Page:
With all due respect to the incomparable David Suchet, the real star of the 1989 TV adaptation of Agatha Christie’s classic short story “Problem at Sea” is not the famed Belgian detective, Hercule Poirot, but the majestic motor yacht Madiz, aboard which most of the episode was filmed.
“Problem at Sea” is set in the 1930s on a luxury passenger ship as it leisurely cruises the eastern Mediterranean over calm waters and under a glorious summer sun. In true Agatha Christie form, it doesn’t take long before one of the passengers dies under suspicious circumstances, leaving Poirot and his companion Captain Hastings to unravel the mystery and expose the killer.]
Beyond being based upon a brilliant piece of writing, the TV adaptation of the story captures Poirot’s world in exquisite detail thanks in large measure to the magnificent Madiz being a bona fide period yacht.
Built on the banks of Scotland’s River Clyde back in 1902, the yacht was constructed for the immensely wealthy and successful Scots businessman James Coats, essentially the Jeff Bezos of his day. Measuring 147.5 feet in length and powered by three six-cylinder steam engines generating a fantastic 91 horsepower apiece, the vessel, originally named Triton, was launched February 27, 1902. Coats is said to have been immensely proud of his yacht, travelling aboard it at every opportunity.
Triton sailed proudly through the First World War in defiance of the submarines, and through the Great Depression in defiance of worldwide economic hardships. Following Coats’ death, the vessel was briefly sold to new owners before falling into the service of the British government with the onset of the Second World War.
Renamed Hiniesta, in military service the steel-hulled yacht played an important role in the development of an anti-submarine warfare technology known as huff-duff (HF/DF). It was designated a Royal Patrol Yacht and used to take King George VI, Queen Elizabeth, and Princess Elizabeth, now Queen Elizabeth II, on a short victory tour.
Released from government service, the vessel went through a number of further ownership and name changes until 1970, when it was purchased by the Iranian/Greek businessman Constantine (Costas) Keletsekis and renamed Madiz.
By this point thoroughly worn out, the tired but still-elegant yacht was long past overdue for a major overhaul, leading Keletsekis to spend a fortune rebuilding it from the keel up. The original coal-fired steam engines were replaced with far cleaner and more efficient marine diesels from MTU Mercedes Maybach, while the hull and mechanical systems were extensively and lovingly restored to a high modern standard.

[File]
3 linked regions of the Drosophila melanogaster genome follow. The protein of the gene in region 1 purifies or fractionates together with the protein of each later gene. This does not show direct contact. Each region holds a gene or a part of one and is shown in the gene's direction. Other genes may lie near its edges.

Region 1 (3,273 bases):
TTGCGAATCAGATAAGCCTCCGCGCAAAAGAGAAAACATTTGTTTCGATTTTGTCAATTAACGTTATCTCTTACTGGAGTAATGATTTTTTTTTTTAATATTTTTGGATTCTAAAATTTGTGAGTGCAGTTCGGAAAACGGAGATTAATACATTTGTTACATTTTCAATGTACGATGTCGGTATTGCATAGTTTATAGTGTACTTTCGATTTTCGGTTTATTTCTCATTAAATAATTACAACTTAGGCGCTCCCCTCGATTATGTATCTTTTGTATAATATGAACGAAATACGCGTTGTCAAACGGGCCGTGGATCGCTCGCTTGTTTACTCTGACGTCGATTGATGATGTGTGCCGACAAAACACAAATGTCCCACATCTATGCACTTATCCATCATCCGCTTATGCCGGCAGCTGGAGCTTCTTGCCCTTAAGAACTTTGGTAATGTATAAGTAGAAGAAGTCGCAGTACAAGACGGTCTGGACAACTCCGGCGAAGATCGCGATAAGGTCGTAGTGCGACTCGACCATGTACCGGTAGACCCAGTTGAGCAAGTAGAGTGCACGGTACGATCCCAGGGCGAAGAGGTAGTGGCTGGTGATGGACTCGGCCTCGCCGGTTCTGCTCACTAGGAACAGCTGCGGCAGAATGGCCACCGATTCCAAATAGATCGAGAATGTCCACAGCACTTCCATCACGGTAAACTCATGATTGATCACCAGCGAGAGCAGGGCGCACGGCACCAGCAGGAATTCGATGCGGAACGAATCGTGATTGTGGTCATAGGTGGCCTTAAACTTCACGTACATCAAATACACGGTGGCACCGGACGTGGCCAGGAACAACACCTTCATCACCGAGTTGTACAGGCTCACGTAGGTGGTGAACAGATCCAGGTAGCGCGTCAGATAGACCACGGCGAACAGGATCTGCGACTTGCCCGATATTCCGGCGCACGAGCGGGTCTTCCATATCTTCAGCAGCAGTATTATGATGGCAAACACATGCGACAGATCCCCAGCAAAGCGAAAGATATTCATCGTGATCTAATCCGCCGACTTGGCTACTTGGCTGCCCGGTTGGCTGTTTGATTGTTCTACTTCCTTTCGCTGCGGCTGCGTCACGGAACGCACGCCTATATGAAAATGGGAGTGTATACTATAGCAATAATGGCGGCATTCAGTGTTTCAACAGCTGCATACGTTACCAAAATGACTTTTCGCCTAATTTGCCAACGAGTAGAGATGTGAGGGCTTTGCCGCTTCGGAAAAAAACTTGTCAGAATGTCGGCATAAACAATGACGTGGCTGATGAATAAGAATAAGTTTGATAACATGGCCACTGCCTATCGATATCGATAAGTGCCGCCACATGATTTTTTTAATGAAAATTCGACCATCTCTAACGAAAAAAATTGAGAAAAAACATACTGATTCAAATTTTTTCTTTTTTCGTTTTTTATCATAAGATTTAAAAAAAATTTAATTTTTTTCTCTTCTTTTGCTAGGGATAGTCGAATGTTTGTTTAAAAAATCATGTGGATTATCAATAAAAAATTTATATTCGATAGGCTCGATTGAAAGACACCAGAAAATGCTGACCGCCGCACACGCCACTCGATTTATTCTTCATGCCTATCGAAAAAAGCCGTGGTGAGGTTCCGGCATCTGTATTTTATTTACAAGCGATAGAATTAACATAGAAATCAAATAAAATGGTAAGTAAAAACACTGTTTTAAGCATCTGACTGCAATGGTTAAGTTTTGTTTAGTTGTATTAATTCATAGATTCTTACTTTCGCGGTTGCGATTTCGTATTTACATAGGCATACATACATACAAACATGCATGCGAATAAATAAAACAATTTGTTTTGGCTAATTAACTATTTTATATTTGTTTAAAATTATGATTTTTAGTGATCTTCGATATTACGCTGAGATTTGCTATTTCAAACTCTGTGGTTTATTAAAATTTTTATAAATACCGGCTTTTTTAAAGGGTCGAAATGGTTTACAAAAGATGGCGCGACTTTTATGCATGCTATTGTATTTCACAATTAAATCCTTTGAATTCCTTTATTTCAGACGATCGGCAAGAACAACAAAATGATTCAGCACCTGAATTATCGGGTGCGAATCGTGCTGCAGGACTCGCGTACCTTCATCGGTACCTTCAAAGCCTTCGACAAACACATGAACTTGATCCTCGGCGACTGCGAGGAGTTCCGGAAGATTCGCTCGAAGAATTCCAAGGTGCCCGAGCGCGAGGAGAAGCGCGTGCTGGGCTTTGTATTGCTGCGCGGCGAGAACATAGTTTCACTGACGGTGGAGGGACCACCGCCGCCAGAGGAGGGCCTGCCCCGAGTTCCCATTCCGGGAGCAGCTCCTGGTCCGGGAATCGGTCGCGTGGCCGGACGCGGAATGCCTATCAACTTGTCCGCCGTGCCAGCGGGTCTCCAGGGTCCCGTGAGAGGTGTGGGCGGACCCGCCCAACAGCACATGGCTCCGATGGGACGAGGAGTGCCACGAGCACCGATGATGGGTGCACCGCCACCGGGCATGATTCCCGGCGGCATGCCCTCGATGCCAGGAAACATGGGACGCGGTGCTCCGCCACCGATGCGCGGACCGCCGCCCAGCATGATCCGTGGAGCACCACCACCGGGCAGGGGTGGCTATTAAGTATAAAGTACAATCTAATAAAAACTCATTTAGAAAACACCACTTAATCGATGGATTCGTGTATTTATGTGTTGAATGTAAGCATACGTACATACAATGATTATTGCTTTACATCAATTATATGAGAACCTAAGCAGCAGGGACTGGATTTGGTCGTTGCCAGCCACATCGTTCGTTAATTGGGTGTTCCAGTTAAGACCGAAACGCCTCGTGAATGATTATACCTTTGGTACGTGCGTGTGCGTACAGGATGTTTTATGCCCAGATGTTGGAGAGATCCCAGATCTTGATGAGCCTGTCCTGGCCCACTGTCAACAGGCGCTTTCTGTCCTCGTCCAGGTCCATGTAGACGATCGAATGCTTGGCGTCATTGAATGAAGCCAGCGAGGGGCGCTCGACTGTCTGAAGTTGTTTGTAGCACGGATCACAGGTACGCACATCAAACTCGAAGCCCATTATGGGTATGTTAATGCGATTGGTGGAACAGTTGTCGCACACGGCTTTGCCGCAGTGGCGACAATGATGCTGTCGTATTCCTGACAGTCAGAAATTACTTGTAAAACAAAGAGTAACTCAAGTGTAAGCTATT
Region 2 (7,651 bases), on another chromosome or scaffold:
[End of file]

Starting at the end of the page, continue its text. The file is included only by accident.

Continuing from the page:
Most importantly, is said to have Keletchekis engaged some of the finest marine craftsmen in the world to preserve and restore the original interior fittings, including the original deck equipment, the opening skylights, the Burmese teak decks, many of the original interior furnishings, and all of the original interior panelling, painstakingly hand-carved from massive slabs of Cuban mahogany and French oak.
Now owned and operated by Liberia-based Prince Trading Corp. and given further mechanical updates in 2009, M/Y Madiz had been available for private charter before the COVID-19 pandemic. But like so many other luxury yachts worldwide, Madiz has been temporarily sidelined while the world waits for a return to normalcy. With luck, that will happen for the 2022 sailing season, just in time for the yacht’s 120th birthday.
With its reliable new power, Madiz cruises its 12 passengers through the eastern Mediterranean at a comfortable speed of just over 11 knots, while enjoying a range of just over 5,000 kilometres – all in authentic period luxury.
With its rich history, unique pedigree and more than a bit of celebrity from having hosted wealthy industrialists, royalty, and even the fabled Hercule Poirot, Madiz remains a truly one-of-a-kind classic. As the world’s oldest sailing yacht, it will be in high demand for charter by offering a truly unique experience that nothing else on earth can quite equal.